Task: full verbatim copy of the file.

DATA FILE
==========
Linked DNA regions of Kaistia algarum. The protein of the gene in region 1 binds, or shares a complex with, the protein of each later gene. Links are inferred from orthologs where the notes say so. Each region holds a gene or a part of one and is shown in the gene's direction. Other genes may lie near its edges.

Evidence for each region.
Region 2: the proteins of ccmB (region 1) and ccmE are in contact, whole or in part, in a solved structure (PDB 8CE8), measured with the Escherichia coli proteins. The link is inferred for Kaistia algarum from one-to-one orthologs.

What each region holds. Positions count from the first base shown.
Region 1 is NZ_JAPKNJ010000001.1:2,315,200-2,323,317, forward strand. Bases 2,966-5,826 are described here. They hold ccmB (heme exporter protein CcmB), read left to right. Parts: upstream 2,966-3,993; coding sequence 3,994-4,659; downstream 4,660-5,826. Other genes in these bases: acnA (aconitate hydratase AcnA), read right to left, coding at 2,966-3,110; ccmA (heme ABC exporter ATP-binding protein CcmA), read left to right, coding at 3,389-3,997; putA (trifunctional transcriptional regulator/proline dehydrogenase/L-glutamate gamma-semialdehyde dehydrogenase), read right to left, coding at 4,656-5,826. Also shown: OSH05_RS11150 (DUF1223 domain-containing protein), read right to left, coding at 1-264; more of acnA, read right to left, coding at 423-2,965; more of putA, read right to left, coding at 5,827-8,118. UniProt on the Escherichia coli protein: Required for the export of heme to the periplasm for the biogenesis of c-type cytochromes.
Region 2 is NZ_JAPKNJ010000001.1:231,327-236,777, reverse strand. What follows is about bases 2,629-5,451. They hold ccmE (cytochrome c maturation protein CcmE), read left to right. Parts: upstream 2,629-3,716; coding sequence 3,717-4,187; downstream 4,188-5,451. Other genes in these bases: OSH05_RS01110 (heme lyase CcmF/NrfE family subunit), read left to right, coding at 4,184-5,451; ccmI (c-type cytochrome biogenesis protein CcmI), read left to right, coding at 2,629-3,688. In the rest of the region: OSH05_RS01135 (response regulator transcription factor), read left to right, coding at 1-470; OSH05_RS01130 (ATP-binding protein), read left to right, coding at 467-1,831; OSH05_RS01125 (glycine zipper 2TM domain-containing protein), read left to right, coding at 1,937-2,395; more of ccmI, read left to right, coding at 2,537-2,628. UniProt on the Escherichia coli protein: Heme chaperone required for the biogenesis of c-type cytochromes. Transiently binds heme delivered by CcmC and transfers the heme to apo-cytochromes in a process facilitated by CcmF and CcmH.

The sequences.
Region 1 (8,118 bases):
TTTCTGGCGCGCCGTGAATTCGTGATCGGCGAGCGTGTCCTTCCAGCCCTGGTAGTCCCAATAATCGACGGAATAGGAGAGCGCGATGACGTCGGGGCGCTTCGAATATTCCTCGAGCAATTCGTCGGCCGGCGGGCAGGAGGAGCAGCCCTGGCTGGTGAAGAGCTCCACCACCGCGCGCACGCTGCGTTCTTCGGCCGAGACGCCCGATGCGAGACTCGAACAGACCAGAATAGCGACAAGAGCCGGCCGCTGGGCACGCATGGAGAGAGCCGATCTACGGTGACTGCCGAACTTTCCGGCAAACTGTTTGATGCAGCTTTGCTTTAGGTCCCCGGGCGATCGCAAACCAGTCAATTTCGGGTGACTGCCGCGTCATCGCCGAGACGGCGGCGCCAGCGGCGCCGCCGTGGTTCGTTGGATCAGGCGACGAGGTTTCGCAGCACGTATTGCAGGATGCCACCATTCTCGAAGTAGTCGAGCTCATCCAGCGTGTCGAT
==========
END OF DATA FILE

Linked DNA regions of Kaistia algarum. The protein of the gene in region 1 binds, or shares a complex with, the protein of each later gene. Links are inferred from orthologs where the notes say so. Each region holds a gene or a part of one and is shown in the gene's direction. Other genes may lie near its edges.

Evidence for each region.
Region 2: the proteins of ccmB (region 1) and ccmE are in contact, whole or in part, in a solved structure (PDB 8CE8), measured with the Escherichia coli proteins. The link is inferred for Kaistia algarum from one-to-one orthologs.

What each region holds. Positions count from the first base shown.
Region 1 is NZ_JAPKNJ010000001.1:2,315,200-2,323,317, forward strand. Bases 2,966-5,826 are described here. They hold ccmB (heme exporter protein CcmB), read left to right. Parts: upstream 2,966-3,993; coding sequence 3,994-4,659; downstream 4,660-5,826. Other genes in these bases: acnA (aconitate hydratase AcnA), read right to left, coding at 2,966-3,110; ccmA (heme ABC exporter ATP-binding protein CcmA), read left to right, coding at 3,389-3,997; putA (trifunctional transcriptional regulator/proline dehydrogenase/L-glutamate gamma-semialdehyde dehydrogenase), read right to left, coding at 4,656-5,826. Also shown: OSH05_RS11150 (DUF1223 domain-containing protein), read right to left, coding at 1-264; more of acnA, read right to left, coding at 423-2,965; more of putA, read right to left, coding at 5,827-8,118. UniProt on the Escherichia coli protein: Required for the export of heme to the periplasm for the biogenesis of c-type cytochromes.
Region 2 is NZ_JAPKNJ010000001.1:231,327-236,777, reverse strand. What follows is about bases 2,629-5,451. They hold ccmE (cytochrome c maturation protein CcmE), read left to right. Parts: upstream 2,629-3,716; coding sequence 3,717-4,187; downstream 4,188-5,451. Other genes in these bases: OSH05_RS01110 (heme lyase CcmF/NrfE family subunit), read left to right, coding at 4,184-5,451; ccmI (c-type cytochrome biogenesis protein CcmI), read left to right, coding at 2,629-3,688. In the rest of the region: OSH05_RS01135 (response regulator transcription factor), read left to right, coding at 1-470; OSH05_RS01130 (ATP-binding protein), read left to right, coding at 467-1,831; OSH05_RS01125 (glycine zipper 2TM domain-containing protein), read left to right, coding at 1,937-2,395; more of ccmI, read left to right, coding at 2,537-2,628. UniProt on the Escherichia coli protein: Heme chaperone required for the biogenesis of c-type cytochromes. Transiently binds heme delivered by CcmC and transfers the heme to apo-cytochromes in a process facilitated by CcmF and CcmH.

The sequences.
Region 1 (8,118 bases):
TTTCTGGCGCGCCGTGAATTCGTGATCGGCGAGCGTGTCCTTCCAGCCCTGGTAGTCCCAATAATCGACGGAATAGGAGAGCGCGATGACGTCGGGGCGCTTCGAATATTCCTCGAGCAATTCGTCGGCCGGCGGGCAGGAGGAGCAGCCCTGGCTGGTGAAGAGCTCCACCACCGCGCGCACGCTGCGTTCTTCGGCCGAGACGCCCGATGCGAGACTCGAACAGACCAGAATAGCGACAAGAGCCGGCCGCTGGGCACGCATGGAGAGAGCCGATCTACGGTGACTGCCGAACTTTCCGGCAAACTGTTTGATGCAGCTTTGCTTTAGGTCCCCGGGCGATCGCAAACCAGTCAATTTCGGGTGACTGCCGCGTCATCGCCGAGACGGCGGCGCCAGCGGCGCCGCCGTGGTTCGTTGGATCAGGCGACGAGGTTTCGCAGCACGTATTGCAGGATGCCACCATTCTCGAAGTAGTCGAGCTCATCCAGCGTGTCGAT